Add comment October 30th, 2010
I blogged about “Information That’s Not Written Down” in May of 2008:
There is a category of information that hasn’t been written down (yet). You might try more reflection and focus on serious conversation to regain your balance. Ultimately gathering all of this information has to be used for a purpose beyond maintaining situational awareness. What kind of know-how do you want to develop? What is the problem you are trying to solve?
And earlier as well in “Continuing Education in Entrepreneurship”
I was sitting in one of the nice conference rooms over at Fenwick & West earlier this year [...] and I had a strong sense of deja vu for freshman year in college. Normally when I dream of being back in college I am in an exam for a course I haven’t really studied for–although in my case these are more accurately termed “recovered memories”–but this felt like freshman year again, where I slept spent a lot of time in a large lecture halls.
I had this epiphany that I had spent the last dozen years or so [...] in this ad hoc program in continuing entrepreneurial education. Books are valuable, and not enough entrepreneurs do enough reading, but there is also a category of knowledge that hasn’t been written down yet. And you can gain wisdom from listening to someone who has played the game–even if it’s just their mistakes–that you would otherwise have to gain from your mistakes experience.
Pursuit of this kind of knowledge was one of the things that led me to start facilitating the “Bootstrapper Breakfasts” because it’s often only exposed in small group discussions. In his advertisement for YCombinator entitled “What Happens at Ycombinator” Paul Graham makes the same discovery:
I didn’t consciously realize how much speakers at more public events censored themselves till I was able to compare the same people speaking off the record at YC dinners and on the record at Startup School. YC dinner talks are much more useful, because the details people omit in more public talks tend to be the most interesting parts of their stories. About half the interesting things I know about famous startups, I learned at YC dinners. [...]
It’s a shame the only record of all the YC talks over the years is in the memories and notes of founders who heard them. It seems inefficient that only the founders in that specific batch and a handful of alumni guests get to hear each talk. We often think about this problem but there seems no way around it. If we broadcast or even recorded the talks, the speakers would clam up.
Eric Ries shares his frustration with many of the public version of founder’s stories in “Stop Lying on Stage”
Entrepreneurs crave information about successful startups, and they should. Most of the received wisdom about business and entrepreneurship is simply wrong. Many journalists and conference organizers attempt to fill this demand by giving successful entrepreneurs the opportunity to tell their stories: in magazines, on blogs, and on stage. And yet, most of the time, those opportunities are wasted, because the protagonists tell lies. And while this may sound like a harmless phenomenon – after all, most of these are simple lies of omission – I think the consequences are quite harmful.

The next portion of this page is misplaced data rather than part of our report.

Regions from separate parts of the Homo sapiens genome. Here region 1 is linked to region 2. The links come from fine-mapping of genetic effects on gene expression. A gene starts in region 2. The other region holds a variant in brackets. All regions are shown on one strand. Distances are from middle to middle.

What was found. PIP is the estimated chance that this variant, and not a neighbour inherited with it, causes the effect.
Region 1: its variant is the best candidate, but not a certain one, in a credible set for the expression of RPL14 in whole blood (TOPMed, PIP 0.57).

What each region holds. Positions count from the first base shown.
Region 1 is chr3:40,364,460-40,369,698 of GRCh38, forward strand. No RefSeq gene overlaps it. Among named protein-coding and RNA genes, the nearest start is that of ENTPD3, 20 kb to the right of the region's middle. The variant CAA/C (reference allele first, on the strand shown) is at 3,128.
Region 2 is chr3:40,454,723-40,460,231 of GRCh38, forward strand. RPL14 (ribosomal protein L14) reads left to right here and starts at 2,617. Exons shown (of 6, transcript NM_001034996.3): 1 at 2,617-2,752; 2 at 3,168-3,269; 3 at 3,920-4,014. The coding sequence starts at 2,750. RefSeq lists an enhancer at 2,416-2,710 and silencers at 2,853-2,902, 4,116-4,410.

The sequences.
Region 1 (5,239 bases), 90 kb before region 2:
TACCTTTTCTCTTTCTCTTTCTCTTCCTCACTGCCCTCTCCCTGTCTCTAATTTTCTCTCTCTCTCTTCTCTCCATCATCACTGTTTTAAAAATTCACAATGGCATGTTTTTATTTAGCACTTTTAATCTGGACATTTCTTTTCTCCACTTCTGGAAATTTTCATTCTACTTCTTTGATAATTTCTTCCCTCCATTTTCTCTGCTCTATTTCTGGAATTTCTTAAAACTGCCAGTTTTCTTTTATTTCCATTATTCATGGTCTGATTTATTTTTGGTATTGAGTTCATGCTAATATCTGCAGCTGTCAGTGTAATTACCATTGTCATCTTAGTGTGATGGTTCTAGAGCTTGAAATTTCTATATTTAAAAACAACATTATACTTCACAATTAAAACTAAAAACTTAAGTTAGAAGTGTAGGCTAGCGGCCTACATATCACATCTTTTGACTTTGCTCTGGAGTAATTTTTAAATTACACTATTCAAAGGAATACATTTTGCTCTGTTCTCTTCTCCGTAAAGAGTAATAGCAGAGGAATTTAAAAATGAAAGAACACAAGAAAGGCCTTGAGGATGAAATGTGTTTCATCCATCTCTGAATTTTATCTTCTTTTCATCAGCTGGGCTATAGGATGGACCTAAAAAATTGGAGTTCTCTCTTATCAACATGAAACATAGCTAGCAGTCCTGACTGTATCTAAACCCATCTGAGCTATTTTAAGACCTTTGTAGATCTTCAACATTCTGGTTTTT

To his credit, when Eric spoke at a Bootstrapper Breakfast in February 2009 he was very candid about his mistakes and failures as an entrepreneur as well as his successes. As are the other entrepreneurs who offer to share lessons learned.
While I can appreciate his frustration at some of the crap that is offered as wisdom (such as ask your girlfriend how she would feel if she couldn’t see you anymore to test the strength of your relationship customer how disappointed they would feel if they could not use your product) many folks on stage in front of a reasonable sized audience are selling something (I say this as a frequent speaker). Or the audience is in fact the product, their attention is being sold to event sponsors.
I don’t say this to be cynical but to acknowledge the realities of the incentives that flow from the economics of putting on events. Other incentives affect knowledge sharing, as the knowledge management folks have discovered, in particular knowledge sharing is much more of a transaction between people than a download of a slide deck or video from a server. It normally takes place in some kind of group, team, or community context.
So if you want to learn about what hasn’t been written down (yet) you need to join groups or take part in events where the incentives favor candor. Focusing on failures and lessons learned is often more instructive than success stories. Trying to glean the path to success in a particular market, technology, or geography is always challenging because where it was historically is based on a set of competitive equilibria that may have shifted significantly or even dissolved. But stories that are “here is what we did and here is what happened” are more useful than “do it this way.”